By Jane Bokun, The Shreveport Times
Sometimes the burgeoning movie industry in Shreveport can mean dollars — dining dollars to be exact.
"The movie sets order from us," said Don O'Bryne, owner of Don Juanz Baja Beach Tacos in Bossier City. "Catering to the movie people has increased our profits and it's definitely been helpful to our economy."
Now that Nu/Image Millennium Studios is officially open in Shreveport, dining here should be a continuous star-studded event, said Pam Glorioso, project coordinator for Bossier City. Even before construction began on the new 53,000-square-foot Nu/Image Millennium Studios project in December 2009, movies were filming in Shreveport, putting the city among the top film venues in the country.
"The movie industry is spending direct dollars for the films they're making and they have to live, eat, dine and shop somewhere while they are here," Glorioso said. "They also like the fact that while they're dining here they're not inundated with paparazzi."
During the past years, movies such as "Mad Money" (Diane Keaton, Katie Holmes and Queen Latifah), "The Guardian" (Ashton Kutcher and Kevin Costner), "Factory Girl" (Sienna Miller and Guy Pierce) and more have added dollars to the local economy.
Erica Papillion, director of communications for the Louisiana Restaurant Association, said in Baton Rouge when crews were filming "Breaking Dawn," another film in the "Twilight" series, each time the actors ate anywhere that place was mobbed.
"We don't have official records, but it's safe to say that anytime movie or television crews are shooting, it's a boon for the Louisiana restaurant economy," Papillion said. "In New Orleans, local crews will order hundreds of po-boys for their sets."
Movie stars have been caught in national magazines such as US Weekly and People Magazine dining in Shreveport restaurants such as Wine Country, Cush's Grocery and Market, Columbia Café, Tokyo, Superior Grill and Superior Steakhouse.
During the making of Nu/Image Millennium's "Playing the Field," now filming in Shreveport, cupcakes are ordered from Cush's Grocery and Market as a Friday surprise for cast members.
"I like when they eat here, but mainly it's because the customers enjoy it," said Chris Cush, owner of Cush's Grocery and Market in Shreveport. "They're hoping to see Gerard Butler or Jessica Biel eating here.
"The stars think it's a lot like Joan's on Third restaurant in Los Angeles," Cush said. "They like the atmosphere and the food is really good."
Tony Wang, owner of Shreveport's Tokyo Japanese Restaurant and Bar, had a brush with the stars when actors Jessica Biel and Gerard Butler from "Playing the Field" and an entourage ate meals such as the chicken and fried rice at his restaurant.
It was a double-edged sword Wang said because he doesn't want to bother the movie stars, but it's been good for business.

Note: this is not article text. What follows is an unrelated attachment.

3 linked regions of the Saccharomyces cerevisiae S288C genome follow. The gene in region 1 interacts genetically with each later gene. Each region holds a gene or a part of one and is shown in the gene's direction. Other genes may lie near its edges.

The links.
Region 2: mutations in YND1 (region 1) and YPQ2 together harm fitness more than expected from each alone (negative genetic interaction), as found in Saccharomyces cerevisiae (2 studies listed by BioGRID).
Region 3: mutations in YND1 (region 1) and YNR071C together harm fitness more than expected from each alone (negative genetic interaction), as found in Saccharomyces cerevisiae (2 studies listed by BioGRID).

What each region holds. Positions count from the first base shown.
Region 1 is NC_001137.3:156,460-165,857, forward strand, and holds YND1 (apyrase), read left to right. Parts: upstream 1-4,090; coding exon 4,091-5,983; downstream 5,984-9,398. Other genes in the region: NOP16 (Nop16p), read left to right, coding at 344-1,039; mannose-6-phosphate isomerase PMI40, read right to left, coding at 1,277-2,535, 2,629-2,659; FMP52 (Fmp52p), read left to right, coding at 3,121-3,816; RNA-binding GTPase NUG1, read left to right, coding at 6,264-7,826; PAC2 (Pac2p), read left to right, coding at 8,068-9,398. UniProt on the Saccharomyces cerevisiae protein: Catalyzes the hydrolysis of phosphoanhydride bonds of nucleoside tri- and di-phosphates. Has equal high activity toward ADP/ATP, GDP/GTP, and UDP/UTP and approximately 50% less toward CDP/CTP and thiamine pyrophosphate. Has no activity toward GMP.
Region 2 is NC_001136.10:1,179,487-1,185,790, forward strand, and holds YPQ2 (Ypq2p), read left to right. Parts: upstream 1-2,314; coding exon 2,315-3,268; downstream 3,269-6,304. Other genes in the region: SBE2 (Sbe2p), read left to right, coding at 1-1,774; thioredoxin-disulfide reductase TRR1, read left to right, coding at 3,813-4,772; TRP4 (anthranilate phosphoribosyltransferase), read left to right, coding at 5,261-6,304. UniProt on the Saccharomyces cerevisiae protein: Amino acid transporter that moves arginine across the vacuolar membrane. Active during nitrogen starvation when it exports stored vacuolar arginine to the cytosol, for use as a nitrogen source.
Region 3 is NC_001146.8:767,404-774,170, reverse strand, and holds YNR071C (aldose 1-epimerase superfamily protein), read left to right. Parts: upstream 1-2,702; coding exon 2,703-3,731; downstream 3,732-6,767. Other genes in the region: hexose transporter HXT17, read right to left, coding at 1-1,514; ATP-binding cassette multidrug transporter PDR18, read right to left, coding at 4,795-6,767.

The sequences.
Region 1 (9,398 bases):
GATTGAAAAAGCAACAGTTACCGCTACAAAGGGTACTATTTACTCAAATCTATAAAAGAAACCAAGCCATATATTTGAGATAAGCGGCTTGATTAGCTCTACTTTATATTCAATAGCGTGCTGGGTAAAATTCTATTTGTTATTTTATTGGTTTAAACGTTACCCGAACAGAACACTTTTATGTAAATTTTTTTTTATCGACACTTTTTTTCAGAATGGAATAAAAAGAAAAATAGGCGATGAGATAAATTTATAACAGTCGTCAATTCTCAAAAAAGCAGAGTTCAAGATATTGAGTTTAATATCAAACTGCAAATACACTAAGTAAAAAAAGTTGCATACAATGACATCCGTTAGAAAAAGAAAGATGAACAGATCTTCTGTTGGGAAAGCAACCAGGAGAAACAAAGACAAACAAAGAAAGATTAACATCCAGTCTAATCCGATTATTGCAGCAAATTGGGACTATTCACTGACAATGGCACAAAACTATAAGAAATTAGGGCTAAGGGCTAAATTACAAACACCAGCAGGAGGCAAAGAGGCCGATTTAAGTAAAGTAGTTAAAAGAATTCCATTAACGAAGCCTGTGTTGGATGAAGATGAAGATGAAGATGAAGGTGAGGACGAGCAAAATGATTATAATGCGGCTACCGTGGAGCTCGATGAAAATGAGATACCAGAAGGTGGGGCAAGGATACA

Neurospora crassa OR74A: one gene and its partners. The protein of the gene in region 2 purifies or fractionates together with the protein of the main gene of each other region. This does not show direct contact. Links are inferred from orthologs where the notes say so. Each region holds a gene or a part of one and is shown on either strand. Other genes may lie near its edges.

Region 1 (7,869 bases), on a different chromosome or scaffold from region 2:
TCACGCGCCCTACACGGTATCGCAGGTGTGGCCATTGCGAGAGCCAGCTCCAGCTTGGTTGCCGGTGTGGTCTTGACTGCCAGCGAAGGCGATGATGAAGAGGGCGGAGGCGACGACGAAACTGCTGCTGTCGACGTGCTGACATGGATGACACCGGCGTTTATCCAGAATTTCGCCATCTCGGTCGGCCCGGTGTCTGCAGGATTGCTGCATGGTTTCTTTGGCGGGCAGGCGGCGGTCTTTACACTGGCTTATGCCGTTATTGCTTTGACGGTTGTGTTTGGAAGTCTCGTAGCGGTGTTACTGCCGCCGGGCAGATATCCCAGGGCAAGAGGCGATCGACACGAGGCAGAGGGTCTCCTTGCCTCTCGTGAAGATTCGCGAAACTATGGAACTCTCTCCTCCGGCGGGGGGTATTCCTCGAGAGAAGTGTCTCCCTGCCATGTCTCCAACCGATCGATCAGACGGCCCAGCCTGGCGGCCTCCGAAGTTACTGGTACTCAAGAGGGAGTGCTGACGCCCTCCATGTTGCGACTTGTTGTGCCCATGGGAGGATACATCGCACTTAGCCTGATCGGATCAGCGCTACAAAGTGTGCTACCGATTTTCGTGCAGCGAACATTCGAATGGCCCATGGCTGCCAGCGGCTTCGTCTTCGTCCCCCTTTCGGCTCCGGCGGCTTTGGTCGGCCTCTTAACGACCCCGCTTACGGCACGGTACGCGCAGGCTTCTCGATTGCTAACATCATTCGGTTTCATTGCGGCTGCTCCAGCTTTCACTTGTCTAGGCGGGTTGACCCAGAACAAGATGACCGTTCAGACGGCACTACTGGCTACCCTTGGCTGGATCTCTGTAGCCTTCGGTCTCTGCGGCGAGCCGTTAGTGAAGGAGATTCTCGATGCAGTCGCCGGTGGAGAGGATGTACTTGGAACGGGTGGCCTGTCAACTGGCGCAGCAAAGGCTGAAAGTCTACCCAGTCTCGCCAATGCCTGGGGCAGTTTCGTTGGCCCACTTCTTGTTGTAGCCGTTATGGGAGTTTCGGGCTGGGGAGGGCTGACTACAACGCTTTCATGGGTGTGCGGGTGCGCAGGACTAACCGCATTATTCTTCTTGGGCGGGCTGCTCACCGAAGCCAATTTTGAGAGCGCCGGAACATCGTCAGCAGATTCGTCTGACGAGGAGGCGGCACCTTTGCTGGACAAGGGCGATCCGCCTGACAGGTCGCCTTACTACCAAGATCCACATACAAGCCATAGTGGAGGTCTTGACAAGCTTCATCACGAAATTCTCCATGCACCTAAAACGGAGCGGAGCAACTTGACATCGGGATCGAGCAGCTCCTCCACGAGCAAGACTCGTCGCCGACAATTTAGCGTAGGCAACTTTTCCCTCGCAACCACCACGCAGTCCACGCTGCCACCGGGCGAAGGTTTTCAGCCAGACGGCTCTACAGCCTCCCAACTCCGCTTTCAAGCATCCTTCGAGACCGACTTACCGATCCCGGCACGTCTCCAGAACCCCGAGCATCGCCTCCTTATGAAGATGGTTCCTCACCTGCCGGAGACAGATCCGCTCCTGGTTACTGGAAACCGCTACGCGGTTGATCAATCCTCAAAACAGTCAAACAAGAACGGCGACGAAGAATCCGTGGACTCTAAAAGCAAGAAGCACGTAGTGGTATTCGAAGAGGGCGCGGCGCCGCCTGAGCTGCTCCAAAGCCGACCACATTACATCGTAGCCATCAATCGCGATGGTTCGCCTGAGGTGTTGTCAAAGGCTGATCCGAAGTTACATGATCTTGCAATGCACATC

"People have been eating here more hoping to see them again," Wang said.
By Jennifer Larino, New Orleans City Business Online
On any given day, Jonathan and Michelle Ray can be found sitting in a white van with a group of strangers watching actor Jean-Claude Van Damme fend off a gang of street thugs on Frenchmen Street.
The passengers, ranging from Midwestern retirees to Finnish vacationers, nosh on popcorn and absorb the action. Soon the scene from the 1993 film “Hard Target,” set in New Orleans, cuts out from the small television screens attached to the seat backs in the Ray’s customized tour van. A few “oohs” and “aahs” escape as they look out the windows to see the same mismatched music club façades.
The Rays, owners of Original New Orleans Movie Tours and its only tour guides, relish these moments. “I like when they’re oohing and aahing because I know they’re enjoying it,” Jonathan Ray said. “You hear them behind me and they’re getting into it.”
In its first month of business, Original New Orleans Movie Tours has ushered dozens of tourists through local neighborhoods to the sites where iconic — and perhaps less so — moments in New Orleans film history were shot. Tourists pay $54 per person for the three-hour tour.
The business is one of the first in the city to cater to tourists interested in experiencing not just movie history but the movie itself. As live filming becomes more routine in New Orleans, the Rays expect to have some company.
City and tourism officials alike have called attention to the impact Hollywood film crews have in improving the city’s economy and its image. Since lawmakers established a state film tax credit in 2002, 139 films have been shot in New Orleans, according to the New Orleans Office of Film and Video.
Louisiana Economic Development estimates the movie industry has generated $1.48 billion in economic activity statewide.
Continue Reading at lafilm.org